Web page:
Contrary to what nearly every stand-up comedian says, the vast majority of lawyers are honest, hard-working and fair people. They offer a valuable service to their clients and to the community. They help people at some of their worst times and work hard to represent people in front of a complex and intimidating system.
They may be the butt of jokes, but everyone is happy to know a lawyer when they need one.
However, as talented and as useful as they are, they are still only human. They can’t predict the future, they can’t read other people’s minds and they can’t possibly know everything, even about their chosen fields.
So, if you ever find yourself needing the services of a good lawyer, bear in mind that there are many questions even the best and brightest can’t possibly answer. While there are many to choose from, here are four of the critical ones to be aware of when it comes to suing someone or being sued yourself.
1. Will I Get Sued For This?
The truth is that, in the U.S., anyone can be sued by anyone else at any time for any thing. Sure, most outrageous lawsuits against you will be tossed quickly and likely with penalties for the person filing the frivolous suit, but all that it takes to file a lawsuit is someone with the interest and resources to make it happen.
If your sole concern is staying out of court and not having to spend money on legal fees, your best bet is to never upset anyone for any reason for as long as you live.
Of course, that’s pretty much impossible, so your best bet is not to avoid upsetting people, but to avoid breaking the law so that any lawsuit that does come your way frivolous and easily defeated.
You can’t ensure that you’ll never be sued, but you can make yourself almost impossible to sue successfully.
2. How Long Will Litigation Take?
When a new case starts up, there’s simply no way to know when it will end. Some cases are settled within a few weeks after being filed while others can drag on for years or decades.
There are many factors that affect how long litigation takes, How open are both sides to settlement? How complex is the case? Will a jury trial be required? Etc. Also, it’s important to note that most of litigation is about negotiation and delaying tactics are often a part of negotiation. It’s not uncommon for one side to try and drag things out to raise costs and push for a better settlement.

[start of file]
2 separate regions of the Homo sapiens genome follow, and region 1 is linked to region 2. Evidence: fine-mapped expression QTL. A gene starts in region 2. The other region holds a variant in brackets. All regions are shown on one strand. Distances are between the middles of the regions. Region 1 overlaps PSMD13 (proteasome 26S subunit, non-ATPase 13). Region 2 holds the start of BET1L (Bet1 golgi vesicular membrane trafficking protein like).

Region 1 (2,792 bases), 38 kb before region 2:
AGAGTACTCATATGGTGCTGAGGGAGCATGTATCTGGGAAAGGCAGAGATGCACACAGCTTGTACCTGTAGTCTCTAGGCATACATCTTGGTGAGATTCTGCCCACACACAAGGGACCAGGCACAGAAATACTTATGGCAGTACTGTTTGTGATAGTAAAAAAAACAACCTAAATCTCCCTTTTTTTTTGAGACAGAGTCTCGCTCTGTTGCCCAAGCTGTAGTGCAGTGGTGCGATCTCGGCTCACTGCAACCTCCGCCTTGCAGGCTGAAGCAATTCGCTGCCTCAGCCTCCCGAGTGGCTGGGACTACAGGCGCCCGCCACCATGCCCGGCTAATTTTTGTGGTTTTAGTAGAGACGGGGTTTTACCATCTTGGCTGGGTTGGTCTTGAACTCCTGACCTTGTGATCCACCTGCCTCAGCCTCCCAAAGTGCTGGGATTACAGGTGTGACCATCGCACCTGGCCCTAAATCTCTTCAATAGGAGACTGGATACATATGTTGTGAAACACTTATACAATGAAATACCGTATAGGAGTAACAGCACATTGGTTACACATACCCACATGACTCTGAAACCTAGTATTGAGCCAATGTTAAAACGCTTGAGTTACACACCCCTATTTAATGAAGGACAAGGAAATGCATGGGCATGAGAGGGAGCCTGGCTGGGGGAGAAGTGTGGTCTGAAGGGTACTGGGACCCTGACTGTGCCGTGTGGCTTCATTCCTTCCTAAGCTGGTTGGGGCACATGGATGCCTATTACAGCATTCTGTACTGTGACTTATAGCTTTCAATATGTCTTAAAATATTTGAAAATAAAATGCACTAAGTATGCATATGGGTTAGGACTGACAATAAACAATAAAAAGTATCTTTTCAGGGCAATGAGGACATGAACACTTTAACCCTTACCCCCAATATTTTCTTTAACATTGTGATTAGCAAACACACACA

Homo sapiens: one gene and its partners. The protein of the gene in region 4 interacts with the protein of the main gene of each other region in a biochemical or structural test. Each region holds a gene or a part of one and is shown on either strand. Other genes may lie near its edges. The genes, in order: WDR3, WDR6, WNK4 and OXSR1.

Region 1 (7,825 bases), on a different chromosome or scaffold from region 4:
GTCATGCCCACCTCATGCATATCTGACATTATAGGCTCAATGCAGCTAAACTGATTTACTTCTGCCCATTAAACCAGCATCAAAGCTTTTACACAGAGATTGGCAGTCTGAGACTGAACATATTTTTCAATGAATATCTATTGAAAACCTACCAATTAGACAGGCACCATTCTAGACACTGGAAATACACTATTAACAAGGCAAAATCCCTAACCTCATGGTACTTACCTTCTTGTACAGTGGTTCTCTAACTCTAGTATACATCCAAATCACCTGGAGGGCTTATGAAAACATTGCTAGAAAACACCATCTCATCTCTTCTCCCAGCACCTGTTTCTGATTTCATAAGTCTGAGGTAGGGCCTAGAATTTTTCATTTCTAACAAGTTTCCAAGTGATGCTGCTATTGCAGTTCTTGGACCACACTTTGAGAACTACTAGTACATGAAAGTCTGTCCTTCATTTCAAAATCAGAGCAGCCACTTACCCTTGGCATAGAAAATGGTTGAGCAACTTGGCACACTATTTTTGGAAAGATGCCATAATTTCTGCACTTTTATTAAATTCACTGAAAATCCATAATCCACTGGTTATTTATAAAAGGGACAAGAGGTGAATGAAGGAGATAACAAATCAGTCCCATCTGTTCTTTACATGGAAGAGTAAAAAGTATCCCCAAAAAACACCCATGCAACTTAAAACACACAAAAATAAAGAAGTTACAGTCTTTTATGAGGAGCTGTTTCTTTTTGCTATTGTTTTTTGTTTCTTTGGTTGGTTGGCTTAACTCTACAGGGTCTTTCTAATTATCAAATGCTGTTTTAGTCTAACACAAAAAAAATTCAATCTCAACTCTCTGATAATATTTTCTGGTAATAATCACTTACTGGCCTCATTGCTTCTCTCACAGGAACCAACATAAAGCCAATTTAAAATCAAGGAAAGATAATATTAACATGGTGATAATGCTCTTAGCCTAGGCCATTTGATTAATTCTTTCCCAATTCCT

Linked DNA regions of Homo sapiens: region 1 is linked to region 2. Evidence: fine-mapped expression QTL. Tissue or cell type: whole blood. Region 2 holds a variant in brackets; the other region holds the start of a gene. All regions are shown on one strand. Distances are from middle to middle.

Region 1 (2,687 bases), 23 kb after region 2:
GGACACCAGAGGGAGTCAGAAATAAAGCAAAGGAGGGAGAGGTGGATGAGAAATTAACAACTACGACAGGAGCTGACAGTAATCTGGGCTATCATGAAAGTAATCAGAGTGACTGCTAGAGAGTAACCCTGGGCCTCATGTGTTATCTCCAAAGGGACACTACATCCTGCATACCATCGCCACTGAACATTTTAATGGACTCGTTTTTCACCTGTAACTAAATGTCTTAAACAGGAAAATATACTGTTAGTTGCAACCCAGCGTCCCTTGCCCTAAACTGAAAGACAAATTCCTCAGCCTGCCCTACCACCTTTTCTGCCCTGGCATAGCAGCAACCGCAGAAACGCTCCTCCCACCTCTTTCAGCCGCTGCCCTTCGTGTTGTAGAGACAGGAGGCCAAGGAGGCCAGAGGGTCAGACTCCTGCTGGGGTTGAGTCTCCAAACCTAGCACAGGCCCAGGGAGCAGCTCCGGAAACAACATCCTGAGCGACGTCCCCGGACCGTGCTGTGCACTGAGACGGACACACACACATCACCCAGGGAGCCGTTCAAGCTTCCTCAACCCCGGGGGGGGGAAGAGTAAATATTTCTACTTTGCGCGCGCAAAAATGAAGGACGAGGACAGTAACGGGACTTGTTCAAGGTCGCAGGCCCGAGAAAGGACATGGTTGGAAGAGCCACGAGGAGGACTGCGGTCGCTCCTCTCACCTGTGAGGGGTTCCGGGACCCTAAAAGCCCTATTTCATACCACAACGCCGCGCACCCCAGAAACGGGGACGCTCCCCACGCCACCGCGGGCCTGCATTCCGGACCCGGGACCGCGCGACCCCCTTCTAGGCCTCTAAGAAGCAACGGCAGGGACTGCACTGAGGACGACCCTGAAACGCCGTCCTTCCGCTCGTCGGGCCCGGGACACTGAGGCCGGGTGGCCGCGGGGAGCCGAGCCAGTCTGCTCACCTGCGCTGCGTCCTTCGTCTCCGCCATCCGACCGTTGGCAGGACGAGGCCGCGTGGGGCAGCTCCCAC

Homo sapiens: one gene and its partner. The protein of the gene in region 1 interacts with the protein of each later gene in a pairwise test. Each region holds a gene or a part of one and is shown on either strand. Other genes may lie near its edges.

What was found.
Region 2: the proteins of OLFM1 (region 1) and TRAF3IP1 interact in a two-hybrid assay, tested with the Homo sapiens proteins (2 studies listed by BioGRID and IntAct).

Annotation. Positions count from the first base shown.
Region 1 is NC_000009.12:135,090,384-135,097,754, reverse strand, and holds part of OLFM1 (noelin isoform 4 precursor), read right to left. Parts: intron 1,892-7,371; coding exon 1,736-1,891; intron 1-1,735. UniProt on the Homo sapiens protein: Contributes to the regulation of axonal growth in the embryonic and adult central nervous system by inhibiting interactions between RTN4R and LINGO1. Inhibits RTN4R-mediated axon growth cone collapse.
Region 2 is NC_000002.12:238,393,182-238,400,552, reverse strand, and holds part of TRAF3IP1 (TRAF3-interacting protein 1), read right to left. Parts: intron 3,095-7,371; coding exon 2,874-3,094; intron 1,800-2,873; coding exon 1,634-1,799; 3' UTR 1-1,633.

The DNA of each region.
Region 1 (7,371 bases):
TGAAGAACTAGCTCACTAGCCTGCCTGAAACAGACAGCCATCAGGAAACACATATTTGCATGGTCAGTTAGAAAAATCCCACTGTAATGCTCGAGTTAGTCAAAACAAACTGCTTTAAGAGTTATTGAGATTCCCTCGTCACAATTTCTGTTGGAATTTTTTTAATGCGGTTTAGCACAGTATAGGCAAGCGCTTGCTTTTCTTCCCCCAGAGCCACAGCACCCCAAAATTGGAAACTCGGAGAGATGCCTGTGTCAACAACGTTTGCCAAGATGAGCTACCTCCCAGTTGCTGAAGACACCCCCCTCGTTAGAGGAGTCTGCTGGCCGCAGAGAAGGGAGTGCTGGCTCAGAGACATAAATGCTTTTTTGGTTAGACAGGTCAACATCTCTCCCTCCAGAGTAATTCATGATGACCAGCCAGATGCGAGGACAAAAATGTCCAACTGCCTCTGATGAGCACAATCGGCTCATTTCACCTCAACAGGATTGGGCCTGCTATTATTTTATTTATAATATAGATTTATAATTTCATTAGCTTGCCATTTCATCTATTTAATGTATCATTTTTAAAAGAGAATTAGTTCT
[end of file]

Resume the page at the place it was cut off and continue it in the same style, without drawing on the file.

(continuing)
There’s simply no way to know how long a case will take when you start it and the best any lawyer can do is give you an idea of how long similar cases have taken in the past. However, even that information can be misleading as there are always outlier cases that drag on many times the length of what an ordinary case should have taken.
3. How Much Will it Cost?
For lawyers, time is literally money and, since there is no way to know how long a case will go on, there’s no good way to know how much it will cost.
In many cases, if your lawyer feels you have a strong enough case, he or she will take it on a contingency fee basis, meaning they will take a percentage of your winnings. However, they can’t know or promise how big those winnings will be either. Also, it’s worth noting that these fees often wind up being higher than an hourly rate since the lawyer is taking a risk.
That being said, there are some legal services that are generally provided for a flat fee (such as bankruptcy) but litigation is simply too unpredictable for that.
As with other questions on this list, your lawyer may be able to give you an idea of what similar cases have cost, but there’s no way to know what the exact total will be, especially considering that there are always outlier cases that take up far more time and money than normal.
4. Will I Win If I Go to Trial?
If your case goes to any kind of trial, there’s simply no way to guarantee that you will emerge the winner. While good evidence and good presentation can make winning a near-certainty, there’s no way to guarantee a win.
Judges and juries are unpredictable. Cases can take strange turns very suddenly, mistakes happen and nothing about litigation is completely foreseeable.
The result is that, while in a perfect world there would be no way to lose a case with the law and evidence on your side, but there are plenty of ways to do just that.
So, while you can be 99% sure that a case is going to go your way, you can never be 100% sure and you can’t be certain what you’ll receive if it does. This is why most lawyers work hard to keep their clients out of court.
Court is simply too expensive and unpredictable to be a good place for most disputes.
The problem is pretty straightforward. Your attorney is hired to represent you and your interests, but your side is less than a third of the equation in a legal dispute.
Though you can work hard to end a dispute quickly and easily, if the other side has no such interest it can be Hell trying to get even a simple matter resolved.
Your lawyer can only tell you what he or she is going to do and not how the opposing side will react, how the judge will rule or what a jury might decide. Your lawyer can only control their portion of the case and that can only steer things so much.
The best thing you can do, if you are caught up in a legal dispute is hire the best lawyer you can and trust them to represent you to the best of their abilities.
It won’t guarantee and outcome but it’s certainly better than going it alone and you, for better or worse, are facing the same uncertainties as the other side in the case.
That should provide at least some comfort when things seem to be taking forever or are going rough.
Jonathan Bailey founded and continues to write at Plagiarism Today, a site about content theft and copyright issues on the internet. He also manages CopyByte, a company that protects online content, and writes a regular column for BloggingPro.
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